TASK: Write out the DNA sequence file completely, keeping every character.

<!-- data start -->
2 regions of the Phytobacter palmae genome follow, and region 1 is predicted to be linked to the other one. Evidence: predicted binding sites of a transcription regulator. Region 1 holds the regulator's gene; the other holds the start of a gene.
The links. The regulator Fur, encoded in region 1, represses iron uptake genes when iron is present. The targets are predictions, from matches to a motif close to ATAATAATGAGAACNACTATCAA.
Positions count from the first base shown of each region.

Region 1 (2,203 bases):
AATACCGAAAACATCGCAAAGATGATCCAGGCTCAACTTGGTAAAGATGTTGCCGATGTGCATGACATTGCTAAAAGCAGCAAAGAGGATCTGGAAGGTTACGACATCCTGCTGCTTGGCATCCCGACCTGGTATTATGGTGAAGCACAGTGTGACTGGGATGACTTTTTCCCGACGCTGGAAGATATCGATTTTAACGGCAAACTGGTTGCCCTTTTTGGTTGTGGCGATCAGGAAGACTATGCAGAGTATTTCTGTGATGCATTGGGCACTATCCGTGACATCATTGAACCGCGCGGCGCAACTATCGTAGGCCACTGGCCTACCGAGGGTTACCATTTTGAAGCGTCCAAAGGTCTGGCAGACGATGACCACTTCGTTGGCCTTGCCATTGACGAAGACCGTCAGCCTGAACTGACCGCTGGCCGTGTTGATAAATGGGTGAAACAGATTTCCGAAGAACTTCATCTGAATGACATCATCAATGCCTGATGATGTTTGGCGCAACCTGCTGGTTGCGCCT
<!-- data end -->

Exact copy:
2 regions of the Phytobacter palmae genome follow, and region 1 is predicted to be linked to the other one. Evidence: predicted binding sites of a transcription regulator. Region 1 holds the regulator's gene; the other holds the start of a gene.
The links. The regulator Fur, encoded in region 1, represses iron uptake genes when iron is present. The targets are predictions, from matches to a motif close to ATAATAATGAGAACNACTATCAA.
Positions count from the first base shown of each region.

Region 1 (2,203 bases):
AATACCGAAAACATCGCAAAGATGATCCAGGCTCAACTTGGTAAAGATGTTGCCGATGTGCATGACATTGCTAAAAGCAGCAAAGAGGATCTGGAAGGTTACGACATCCTGCTGCTTGGCATCCCGACCTGGTATTATGGTGAAGCACAGTGTGACTGGGATGACTTTTTCCCGACGCTGGAAGATATCGATTTTAACGGCAAACTGGTTGCCCTTTTTGGTTGTGGCGATCAGGAAGACTATGCAGAGTATTTCTGTGATGCATTGGGCACTATCCGTGACATCATTGAACCGCGCGGCGCAACTATCGTAGGCCACTGGCCTACCGAGGGTTACCATTTTGAAGCGTCCAAAGGTCTGGCAGACGATGACCACTTCGTTGGCCTTGCCATTGACGAAGACCGTCAGCCTGAACTGACCGCTGGCCGTGTTGATAAATGGGTGAAACAGATTTCCGAAGAACTTCATCTGAATGACATCATCAATGCCTGATGATGTTTGGCGCAACCTGCTGGTTGCGCCT